Do you want to be a Church Planter?

A blog post by Jason Helopoulos

What should a church planter look like? Surely he must have gifts in preaching, teaching, leading, shepherding, etc. It is equally clear that he must have some ability to initiate and cast vision for a group of people. He must be a self-starter. And none of us would deny the essentials: that he is committed to preaching the Word of God, applying that same Word to the congregation, and that he have a faithful and active prayer-life. We also know that he must have a heart for the lost, the under-churched, and still be able to disciple those under his care.

I am not an expert on anything (except maybe Chicago Style-pizza and Diet Coke). And I don’t pretend to be an expert on church planting. But as I have reflected over my past four years as a church planter my understanding of what is necessary for faithful service in that field has become more well-informed. There are qualities I had not considered before that I would now say are essential. I would suggest that if a man isn’t marked by these attributes as well, he shouldn’t be considering or be considered for church planting. He must be:

  • Comfortable in Conflict: Who in the world likes conflict? Not many of us. And though a church planter surely does not enjoy it, he must be able to endure it. Maybe the greatest difference in church planting compared to more established churches, is that the church planter is “out front” by himself. There are no other pastors, elders, or leaders in the church, because the church isn’t established. This means there is no one to help carry the burden of conflict. And there is no other target for those seeking conflict. And conflict will come. You don’t have to be a prophet to make that prediction! A church planter must be able endure the burden (even alone) and continue to minister in the midst of it.
  • Have Knowledge of His Weaknesses: There are no buffers between a church planter and the congregation. The smallness of the work creates a close proximity physically, mentally, and spiritually. Due to this, a church planter will readily see his weaknesses reflected and adopted by the people under his care—often without their awareness. If he doesn’t know his weaknesses going in he will by the time he leaves. And at that point, it may be too late.
  • A “Multitasker”: I have a picture in my head. It is one we have all seen: a man holding sticks with multiple spinning plates residing atop them. How does he do it? I don’t know, but it is quite a balancing act. Welcome to church planting. A church planter is usually alone, at least to some degree. Therefore, he must be able to multi-task. There are so many areas of church life and ministry that will call upon him each day. He must be able to do anything from preaching to counseling to preparing orders of worship to washing nursery toys. He is the secretary, pastor, man-on-call, emergency ride, and nursery recruiter. On any given day, he will wear a myriad of hats. Does the average pastor? Yes. I would never argue otherwise. But the church planter usually does so to a greater degree.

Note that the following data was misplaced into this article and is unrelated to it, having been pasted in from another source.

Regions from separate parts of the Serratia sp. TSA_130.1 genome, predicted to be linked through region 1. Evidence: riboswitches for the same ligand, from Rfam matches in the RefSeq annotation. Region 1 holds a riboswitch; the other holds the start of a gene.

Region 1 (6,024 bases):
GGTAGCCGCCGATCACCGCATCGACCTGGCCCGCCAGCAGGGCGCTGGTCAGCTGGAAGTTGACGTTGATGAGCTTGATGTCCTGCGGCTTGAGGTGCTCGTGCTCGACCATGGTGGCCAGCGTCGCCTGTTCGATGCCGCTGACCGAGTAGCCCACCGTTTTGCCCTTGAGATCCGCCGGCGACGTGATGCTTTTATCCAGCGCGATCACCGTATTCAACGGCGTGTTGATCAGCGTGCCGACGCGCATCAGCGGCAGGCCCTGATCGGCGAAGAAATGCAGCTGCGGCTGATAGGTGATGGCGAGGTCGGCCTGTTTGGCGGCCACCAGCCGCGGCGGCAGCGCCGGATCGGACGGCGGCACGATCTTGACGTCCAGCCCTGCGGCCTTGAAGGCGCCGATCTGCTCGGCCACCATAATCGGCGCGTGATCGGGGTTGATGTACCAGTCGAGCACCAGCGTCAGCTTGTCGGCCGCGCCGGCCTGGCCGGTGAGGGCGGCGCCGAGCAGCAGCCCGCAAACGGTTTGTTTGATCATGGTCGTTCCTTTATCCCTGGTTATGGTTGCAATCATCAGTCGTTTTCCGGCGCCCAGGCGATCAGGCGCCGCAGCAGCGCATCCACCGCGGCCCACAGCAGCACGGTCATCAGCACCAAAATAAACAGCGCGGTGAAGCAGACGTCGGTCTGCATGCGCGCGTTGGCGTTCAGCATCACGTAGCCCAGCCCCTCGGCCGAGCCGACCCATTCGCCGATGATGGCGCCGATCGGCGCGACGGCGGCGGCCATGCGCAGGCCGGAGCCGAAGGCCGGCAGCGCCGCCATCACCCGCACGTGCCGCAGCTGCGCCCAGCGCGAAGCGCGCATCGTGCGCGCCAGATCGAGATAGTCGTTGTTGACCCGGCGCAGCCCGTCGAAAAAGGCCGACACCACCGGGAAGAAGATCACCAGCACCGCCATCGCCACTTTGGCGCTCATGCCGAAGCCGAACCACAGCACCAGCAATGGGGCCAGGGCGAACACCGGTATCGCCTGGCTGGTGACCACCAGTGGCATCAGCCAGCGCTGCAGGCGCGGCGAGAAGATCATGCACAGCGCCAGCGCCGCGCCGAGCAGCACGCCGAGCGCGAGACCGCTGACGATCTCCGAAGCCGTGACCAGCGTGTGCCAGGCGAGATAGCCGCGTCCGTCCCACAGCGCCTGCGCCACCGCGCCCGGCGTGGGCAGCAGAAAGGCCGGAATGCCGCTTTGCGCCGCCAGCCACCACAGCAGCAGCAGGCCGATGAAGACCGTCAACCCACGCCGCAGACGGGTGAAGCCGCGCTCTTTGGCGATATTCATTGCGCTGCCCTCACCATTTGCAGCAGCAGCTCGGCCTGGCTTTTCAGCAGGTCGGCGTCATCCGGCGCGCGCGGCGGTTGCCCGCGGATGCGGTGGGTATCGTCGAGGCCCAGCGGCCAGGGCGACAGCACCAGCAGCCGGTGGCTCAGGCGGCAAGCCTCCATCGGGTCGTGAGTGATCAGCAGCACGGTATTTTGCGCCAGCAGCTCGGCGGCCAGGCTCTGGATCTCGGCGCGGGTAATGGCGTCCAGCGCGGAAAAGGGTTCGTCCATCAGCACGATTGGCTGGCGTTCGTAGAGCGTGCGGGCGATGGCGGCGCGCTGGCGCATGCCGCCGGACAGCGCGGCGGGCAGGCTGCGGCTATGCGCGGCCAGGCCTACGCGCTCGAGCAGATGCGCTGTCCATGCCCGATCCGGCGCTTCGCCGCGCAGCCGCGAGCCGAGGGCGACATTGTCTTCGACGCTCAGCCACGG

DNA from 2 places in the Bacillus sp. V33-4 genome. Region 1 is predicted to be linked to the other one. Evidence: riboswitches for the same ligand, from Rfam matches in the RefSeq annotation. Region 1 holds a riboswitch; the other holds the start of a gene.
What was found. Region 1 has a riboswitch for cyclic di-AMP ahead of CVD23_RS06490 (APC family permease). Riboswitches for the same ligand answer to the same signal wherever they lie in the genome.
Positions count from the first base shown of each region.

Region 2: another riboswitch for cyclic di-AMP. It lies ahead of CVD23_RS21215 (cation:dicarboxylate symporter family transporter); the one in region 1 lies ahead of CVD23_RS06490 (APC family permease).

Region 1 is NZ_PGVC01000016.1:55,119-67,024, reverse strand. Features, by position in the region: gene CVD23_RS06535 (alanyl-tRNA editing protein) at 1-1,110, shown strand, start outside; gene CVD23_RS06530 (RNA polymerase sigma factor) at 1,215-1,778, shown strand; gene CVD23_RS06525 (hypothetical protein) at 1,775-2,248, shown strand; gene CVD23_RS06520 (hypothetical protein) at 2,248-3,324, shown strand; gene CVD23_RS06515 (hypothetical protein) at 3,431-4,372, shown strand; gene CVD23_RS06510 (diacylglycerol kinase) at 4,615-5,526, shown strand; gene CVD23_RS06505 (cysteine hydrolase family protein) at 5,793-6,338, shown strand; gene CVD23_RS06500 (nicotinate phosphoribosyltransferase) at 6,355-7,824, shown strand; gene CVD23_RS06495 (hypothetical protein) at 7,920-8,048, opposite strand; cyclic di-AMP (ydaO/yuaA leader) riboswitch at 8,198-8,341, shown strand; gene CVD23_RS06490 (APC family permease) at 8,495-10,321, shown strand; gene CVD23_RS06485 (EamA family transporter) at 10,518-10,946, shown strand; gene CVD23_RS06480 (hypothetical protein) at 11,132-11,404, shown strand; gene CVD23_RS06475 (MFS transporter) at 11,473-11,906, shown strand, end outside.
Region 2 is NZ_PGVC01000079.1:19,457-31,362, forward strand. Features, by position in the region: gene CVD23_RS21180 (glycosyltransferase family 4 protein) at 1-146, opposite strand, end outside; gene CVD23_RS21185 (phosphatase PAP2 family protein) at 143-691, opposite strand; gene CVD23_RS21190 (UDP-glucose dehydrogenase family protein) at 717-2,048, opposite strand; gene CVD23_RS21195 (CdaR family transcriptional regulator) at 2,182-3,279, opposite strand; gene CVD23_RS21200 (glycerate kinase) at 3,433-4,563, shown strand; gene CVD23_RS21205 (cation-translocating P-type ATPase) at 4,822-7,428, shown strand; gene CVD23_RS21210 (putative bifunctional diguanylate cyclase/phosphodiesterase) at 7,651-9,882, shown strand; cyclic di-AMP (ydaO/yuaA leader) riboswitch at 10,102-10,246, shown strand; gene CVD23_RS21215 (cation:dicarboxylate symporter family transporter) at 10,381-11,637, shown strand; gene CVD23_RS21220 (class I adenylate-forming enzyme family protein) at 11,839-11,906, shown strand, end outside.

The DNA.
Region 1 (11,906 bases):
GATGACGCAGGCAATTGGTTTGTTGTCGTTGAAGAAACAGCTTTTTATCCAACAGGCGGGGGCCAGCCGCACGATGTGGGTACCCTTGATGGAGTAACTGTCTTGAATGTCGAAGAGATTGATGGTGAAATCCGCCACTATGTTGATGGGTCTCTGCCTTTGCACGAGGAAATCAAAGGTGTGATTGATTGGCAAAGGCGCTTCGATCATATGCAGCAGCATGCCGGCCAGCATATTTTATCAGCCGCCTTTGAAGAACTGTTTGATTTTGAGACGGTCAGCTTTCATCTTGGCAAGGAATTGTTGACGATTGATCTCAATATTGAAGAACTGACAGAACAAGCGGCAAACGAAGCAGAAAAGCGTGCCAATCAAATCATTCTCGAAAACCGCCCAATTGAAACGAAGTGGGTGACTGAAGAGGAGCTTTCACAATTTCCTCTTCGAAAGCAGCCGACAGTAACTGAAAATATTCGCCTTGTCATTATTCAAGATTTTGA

• Persevering: Let’s face it, some of us throw the towel in much earlier than others. There are those who labored through those two-a-day practices during high-school football and others who quit. A church planter must have a persevering personality. Because the ebbs and flows of church planting are quick hitting and continual. This week a family visits and shows interest. And it easy to ride the tide. But the next week two families announce they are leaving and your congregation shrinks in half. There will be weeks and even months that the average church planter wonders what they have gotten into and in those moments perseverance matters a great deal.
  • Able to Step-Aside: Having said that a church planter must be persevering we also must say that an equal attribute is that he  have it within him to step-aside when it is needed. It may be that he is laboring in an area that is difficult for the gospel to penetrate, he has labored for years, and that initial zeal and energy is dissipating. He must know when it is time to hand the reigns over to someone else or even to close the doors of the work. He must persevere, but be self-aware and humble enough to know when to step aside.
  • Humble: I know, all pastors (for that fact all Christians) are supposed to be humble. But in reality, this is a rare quality among men. But among church planters, it must be one of the chief qualities. Pride will kill the efforts of the church plant and his congregation faster than anything else.
  • Have a Love for All Types of People: Again, this seems to be a “no-brainer” and something that we should all embrace. But if we are honest, this is not the case. All kinds of people will be drawn to a church plant. This doesn’t happen to the same degree in well-established churches. As much as we would like it to be otherwise, established churches have reputations. They have been marked by many in the community as the upper-middle class church, the doctrinal church, the black church, the young church, the homeschool church, etc. But a church plant is seldom marked at the beginning. This means that all shades of people will come through the door. And the church planter must be ready in love to minister to all of them. I have found it fascinating to see how many hurting and needy people find their way into a church plant. They often do so, because they have access to the pastor. For some pastors, this is uncomfortable. If that is the case, then church planting isn’t for you.